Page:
Slow progress on the extensive Aquila conversion and the obvious need for additional carriers led the navy to revive the idea of an austere, minimum-change liner conversion in 1942. The liner Augustus was selected for conversion as the Sparviero (“Kestrel”). It was designed to be, essentially, a large escort carrier. Sparviero was to have a continuous flight deck surmounting a simple, hull-top hanger, but no island. Torpedo bulges were fitted to the hull, but no other major modifications were considered. The air group was to be limited to 20 aircraft. Gun armament would consist of six 152-mm (6-in) single-purpose guns and four 102-mm (4-in) antiaircraft guns. With a waterline length of 664 ft (202 m), a beam of 83 ft (25 m), a draft of 30 ft (9 m), she was roughly the same size as Aquila. But her original, tired diesel machinery would give only a fraction of the earlier carrier’s power—28,000 hp on 4 shafts—and a maximum speed of only 18 knots.
When the ship, by then renamed the Sparviero, was seized by Germany after Italy surrendered only the superstructure had been razed. The hulk was scuttled on April 24, 1945, in an attempt to block the entrance to the harbor at Genoa. It was raised in 1947 and scrapped.
The air groups for these carriers were particularly well-conceived. Rather than developing the plethora of limited-production, specialist types that typified the opposing Royal Navy Fleet Air Arm, the Regia Aeronautica standardized on a single type and adapted it to fulfill all the roles required of a naval strike aircraft. This would simplify the provision of spares and the training of naval pilots. It would maximize the number of aircraft that could be accommodated (51, including the deck park), and it would give the air group unparalleled flexibility. For strikes against enemy naval units, all aircraft could carry antiship ordnance, because each of the strike aircraft was capable of defending itself against combat air patrols. At the same time, in the event of an attack on the Aquila, all available aircraft could be used as fighters. There were no clumsy dive bombers or torpedo planes to be cleared from the deck in such a crisis.
For this one, multirole aircraft, the navy settled on the Reggiane Re.2001, the higher-performance, inline-engined version of the familiar Re.2000. The Re.2001 closely resembled the Re.2000 in almost all respects. But the bulky, trouble-prone Piaggio P.IX radial engine gave way to a liquid-cooled, Alfa Romeo RA.1000 RC.41a Monsone V-12, a license-built Daimler-Benz DB 601 offering 1175 hp for takeoff. At same time, the the Re.2000’s wing structure was redesigned to replace the leak- and fire-prone integral wing fuel tanks with more conventional armored fuel tanks, supplemented, when required, by a large torpedo-shaped drop tank under the fuselage. The Falco’s twin, nose-mounted, 12.7-mm Breda-SAFAT machine guns were supplemented by a 7.7-mm gun in each wing. Maximum speed increased to 339 mph (545 kmh) at 17,946 ft (5470 m) and range, on internal fuel, was 684 mi (1100 km).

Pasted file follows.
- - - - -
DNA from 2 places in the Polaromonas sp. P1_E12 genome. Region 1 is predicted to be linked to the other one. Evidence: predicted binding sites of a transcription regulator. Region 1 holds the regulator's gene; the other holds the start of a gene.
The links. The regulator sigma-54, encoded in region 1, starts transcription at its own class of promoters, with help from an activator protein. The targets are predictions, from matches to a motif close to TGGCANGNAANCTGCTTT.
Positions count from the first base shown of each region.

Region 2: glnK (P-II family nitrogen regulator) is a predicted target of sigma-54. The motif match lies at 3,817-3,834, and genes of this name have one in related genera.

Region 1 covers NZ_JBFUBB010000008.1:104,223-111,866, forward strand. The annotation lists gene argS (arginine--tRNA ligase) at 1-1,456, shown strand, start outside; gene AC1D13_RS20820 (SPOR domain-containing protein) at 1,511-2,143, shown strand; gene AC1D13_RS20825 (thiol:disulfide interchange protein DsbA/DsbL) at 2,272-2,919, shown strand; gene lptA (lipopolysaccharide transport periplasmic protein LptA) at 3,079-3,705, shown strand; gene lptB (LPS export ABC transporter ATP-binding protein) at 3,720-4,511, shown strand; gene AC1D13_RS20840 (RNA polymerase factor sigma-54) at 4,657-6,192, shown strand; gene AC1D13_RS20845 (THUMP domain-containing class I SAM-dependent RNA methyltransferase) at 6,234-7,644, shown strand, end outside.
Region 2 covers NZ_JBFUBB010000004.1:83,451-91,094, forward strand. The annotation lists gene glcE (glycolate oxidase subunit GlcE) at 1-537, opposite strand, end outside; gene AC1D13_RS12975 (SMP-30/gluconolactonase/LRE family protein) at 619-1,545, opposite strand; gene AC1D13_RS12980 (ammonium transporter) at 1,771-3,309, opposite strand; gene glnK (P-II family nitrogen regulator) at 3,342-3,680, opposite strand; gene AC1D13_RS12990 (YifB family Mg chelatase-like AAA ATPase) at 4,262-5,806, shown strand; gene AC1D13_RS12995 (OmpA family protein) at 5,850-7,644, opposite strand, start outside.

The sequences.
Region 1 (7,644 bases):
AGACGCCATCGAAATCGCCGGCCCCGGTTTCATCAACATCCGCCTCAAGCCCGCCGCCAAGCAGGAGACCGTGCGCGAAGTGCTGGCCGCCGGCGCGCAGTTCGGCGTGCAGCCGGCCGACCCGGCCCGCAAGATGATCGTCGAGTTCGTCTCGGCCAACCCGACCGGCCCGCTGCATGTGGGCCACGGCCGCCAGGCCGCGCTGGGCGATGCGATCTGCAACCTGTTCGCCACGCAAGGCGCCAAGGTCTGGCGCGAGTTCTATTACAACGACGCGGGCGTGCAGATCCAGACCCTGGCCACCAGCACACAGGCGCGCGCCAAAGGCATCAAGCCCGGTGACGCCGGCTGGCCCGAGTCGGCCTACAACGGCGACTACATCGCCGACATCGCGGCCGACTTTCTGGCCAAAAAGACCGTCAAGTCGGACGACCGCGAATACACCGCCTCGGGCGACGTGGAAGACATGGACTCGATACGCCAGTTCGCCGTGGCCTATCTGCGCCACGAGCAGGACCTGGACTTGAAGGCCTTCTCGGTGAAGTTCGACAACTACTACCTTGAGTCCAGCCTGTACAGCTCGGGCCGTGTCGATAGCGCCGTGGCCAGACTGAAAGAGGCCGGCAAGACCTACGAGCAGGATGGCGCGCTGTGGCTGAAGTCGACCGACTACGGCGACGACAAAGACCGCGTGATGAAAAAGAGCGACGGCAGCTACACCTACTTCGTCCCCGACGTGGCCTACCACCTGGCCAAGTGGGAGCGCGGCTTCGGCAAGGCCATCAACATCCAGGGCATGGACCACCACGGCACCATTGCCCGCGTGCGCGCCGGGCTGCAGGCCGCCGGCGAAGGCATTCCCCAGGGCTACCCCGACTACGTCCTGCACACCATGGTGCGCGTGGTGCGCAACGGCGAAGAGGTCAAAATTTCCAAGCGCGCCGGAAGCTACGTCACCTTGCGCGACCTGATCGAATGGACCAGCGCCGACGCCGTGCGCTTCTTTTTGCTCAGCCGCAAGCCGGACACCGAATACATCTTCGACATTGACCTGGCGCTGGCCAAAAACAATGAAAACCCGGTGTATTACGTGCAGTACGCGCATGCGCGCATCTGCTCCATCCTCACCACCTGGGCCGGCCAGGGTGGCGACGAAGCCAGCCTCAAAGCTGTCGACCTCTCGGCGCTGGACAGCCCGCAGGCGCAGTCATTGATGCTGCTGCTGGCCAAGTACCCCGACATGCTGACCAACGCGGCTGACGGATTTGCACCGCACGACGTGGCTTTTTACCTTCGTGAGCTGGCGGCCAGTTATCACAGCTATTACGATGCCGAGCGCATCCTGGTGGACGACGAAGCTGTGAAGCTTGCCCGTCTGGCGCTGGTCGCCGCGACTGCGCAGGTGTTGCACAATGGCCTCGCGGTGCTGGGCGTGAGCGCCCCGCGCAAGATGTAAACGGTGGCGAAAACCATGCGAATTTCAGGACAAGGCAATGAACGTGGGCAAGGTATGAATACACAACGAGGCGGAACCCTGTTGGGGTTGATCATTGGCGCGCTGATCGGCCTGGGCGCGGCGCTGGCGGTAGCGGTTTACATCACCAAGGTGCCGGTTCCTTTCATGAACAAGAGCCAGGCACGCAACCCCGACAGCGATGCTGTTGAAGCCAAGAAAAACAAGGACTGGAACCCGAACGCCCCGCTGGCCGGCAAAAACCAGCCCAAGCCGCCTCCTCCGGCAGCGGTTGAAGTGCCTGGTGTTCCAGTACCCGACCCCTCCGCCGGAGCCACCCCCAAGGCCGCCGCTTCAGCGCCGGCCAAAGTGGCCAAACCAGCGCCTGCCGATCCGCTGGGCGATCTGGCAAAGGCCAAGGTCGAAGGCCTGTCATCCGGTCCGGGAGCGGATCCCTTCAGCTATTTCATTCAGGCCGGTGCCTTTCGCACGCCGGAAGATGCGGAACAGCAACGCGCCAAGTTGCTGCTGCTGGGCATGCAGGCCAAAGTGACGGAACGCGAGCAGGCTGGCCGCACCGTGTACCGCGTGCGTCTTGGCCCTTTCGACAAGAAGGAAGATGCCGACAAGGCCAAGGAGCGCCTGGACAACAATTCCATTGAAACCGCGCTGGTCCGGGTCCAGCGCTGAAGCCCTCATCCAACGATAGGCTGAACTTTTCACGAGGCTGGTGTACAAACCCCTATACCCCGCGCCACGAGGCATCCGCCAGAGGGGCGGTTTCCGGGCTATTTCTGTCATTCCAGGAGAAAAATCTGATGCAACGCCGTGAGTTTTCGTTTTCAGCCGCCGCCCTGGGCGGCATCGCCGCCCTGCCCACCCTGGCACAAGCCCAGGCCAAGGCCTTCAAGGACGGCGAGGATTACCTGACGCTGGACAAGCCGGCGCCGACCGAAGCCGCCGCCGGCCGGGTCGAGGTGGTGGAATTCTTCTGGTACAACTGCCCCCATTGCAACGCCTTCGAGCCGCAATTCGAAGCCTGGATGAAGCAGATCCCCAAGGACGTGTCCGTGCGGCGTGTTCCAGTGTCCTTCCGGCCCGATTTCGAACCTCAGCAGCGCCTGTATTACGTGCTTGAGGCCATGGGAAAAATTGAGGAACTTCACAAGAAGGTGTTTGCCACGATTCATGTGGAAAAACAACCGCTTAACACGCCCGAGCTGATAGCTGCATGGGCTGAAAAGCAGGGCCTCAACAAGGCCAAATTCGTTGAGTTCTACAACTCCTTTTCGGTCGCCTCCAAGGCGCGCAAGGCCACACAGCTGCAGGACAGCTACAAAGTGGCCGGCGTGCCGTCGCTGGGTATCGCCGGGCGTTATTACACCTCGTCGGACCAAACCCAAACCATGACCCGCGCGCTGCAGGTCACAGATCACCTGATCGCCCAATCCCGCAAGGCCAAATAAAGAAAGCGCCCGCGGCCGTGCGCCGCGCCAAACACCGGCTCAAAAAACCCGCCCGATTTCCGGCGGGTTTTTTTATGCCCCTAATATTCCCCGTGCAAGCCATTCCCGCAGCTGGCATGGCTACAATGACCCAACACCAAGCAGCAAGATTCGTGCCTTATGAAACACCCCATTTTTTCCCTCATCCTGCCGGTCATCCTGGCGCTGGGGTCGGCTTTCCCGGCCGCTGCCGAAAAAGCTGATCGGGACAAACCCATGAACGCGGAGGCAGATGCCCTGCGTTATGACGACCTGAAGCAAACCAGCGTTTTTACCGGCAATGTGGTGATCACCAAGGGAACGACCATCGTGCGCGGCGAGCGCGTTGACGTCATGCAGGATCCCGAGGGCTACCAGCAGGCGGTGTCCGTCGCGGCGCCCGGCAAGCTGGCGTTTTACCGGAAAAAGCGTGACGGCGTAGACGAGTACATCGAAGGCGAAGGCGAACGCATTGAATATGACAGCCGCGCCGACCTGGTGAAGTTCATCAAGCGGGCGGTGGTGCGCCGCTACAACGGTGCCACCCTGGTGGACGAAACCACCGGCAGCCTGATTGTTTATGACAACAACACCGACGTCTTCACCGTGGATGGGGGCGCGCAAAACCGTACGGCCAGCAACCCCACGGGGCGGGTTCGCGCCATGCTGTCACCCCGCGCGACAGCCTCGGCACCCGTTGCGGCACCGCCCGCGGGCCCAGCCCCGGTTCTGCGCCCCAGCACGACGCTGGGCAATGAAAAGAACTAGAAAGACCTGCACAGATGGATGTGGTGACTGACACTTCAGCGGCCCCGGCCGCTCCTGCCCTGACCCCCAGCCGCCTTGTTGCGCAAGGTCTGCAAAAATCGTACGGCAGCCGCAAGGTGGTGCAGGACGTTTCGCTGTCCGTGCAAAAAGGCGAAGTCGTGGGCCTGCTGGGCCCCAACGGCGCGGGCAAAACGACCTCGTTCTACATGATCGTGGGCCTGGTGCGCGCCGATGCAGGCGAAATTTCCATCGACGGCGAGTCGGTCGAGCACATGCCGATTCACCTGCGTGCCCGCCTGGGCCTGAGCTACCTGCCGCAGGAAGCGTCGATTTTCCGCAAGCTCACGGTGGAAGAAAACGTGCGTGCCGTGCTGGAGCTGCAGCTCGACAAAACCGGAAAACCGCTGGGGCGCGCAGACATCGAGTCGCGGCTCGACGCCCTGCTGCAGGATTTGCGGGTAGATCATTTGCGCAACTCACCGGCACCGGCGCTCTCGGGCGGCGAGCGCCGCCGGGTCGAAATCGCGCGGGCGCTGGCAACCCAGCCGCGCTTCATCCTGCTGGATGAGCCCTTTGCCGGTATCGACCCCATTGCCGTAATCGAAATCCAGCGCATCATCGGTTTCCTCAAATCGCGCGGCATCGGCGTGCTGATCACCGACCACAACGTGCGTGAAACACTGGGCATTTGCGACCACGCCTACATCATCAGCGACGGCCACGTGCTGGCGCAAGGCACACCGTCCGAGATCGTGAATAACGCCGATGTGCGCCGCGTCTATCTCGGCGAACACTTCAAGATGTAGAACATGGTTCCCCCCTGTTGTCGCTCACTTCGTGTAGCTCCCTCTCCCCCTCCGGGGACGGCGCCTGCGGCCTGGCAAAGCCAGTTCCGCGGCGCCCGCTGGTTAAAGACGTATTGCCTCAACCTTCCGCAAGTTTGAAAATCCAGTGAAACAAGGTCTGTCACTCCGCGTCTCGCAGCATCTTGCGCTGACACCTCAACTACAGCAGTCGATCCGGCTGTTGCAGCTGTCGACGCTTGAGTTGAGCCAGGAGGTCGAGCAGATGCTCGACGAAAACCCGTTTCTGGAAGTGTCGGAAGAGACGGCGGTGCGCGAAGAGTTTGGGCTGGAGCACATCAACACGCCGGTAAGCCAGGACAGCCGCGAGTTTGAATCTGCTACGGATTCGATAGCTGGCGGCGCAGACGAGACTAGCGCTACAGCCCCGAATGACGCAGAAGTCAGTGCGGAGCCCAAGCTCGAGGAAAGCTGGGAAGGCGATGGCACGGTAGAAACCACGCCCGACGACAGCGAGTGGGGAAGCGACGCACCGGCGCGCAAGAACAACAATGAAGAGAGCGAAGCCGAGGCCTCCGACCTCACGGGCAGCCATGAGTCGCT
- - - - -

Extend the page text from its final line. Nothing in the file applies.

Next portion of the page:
Difficulties with license production of the DB 601 engine limited initial orders for the Re.2001 to only 120 aircraft. But, of these, fully 50 were Re.2001OR (Organizzazione Roma) models, specifically intended for the carrier project. The Re.2000OR incorporated strengthened landing gear and airframe components to cater to the higher loads anticipated during shipboard landings. A large, A-frame arrestor hook was fitted to the reinforced rear fuselage, and the airframe was finished in the elegant, overall pale grey-blue first seen on the Re.2000 catapult fighters. The naval aircraft retained the bomb shackle standard on land-based Re.2000 fighter bombers and could thus handle the naval bomber role. Weapons would probably have included a standard 551-lb (250 kg) demolition bomb and a special, 1389-lb (630-kg) armor-piercing antiship bomb.
While the Re.2001OR was admirably suited to the naval fighter and bomber roles, it could not fulfil the vital torpedo carrying mission as built. While bombs might cripple a ship, the torpedo was still the only weapon that could reliably strike below the waterline and sink ships. Accordingly Reggiane modified one of the Re.2001ORs (MM.9921) to carry a light torpedo as the Re.2001G. This was ready for flight tests in June of 1943, but crashed before torpedo trials could begin.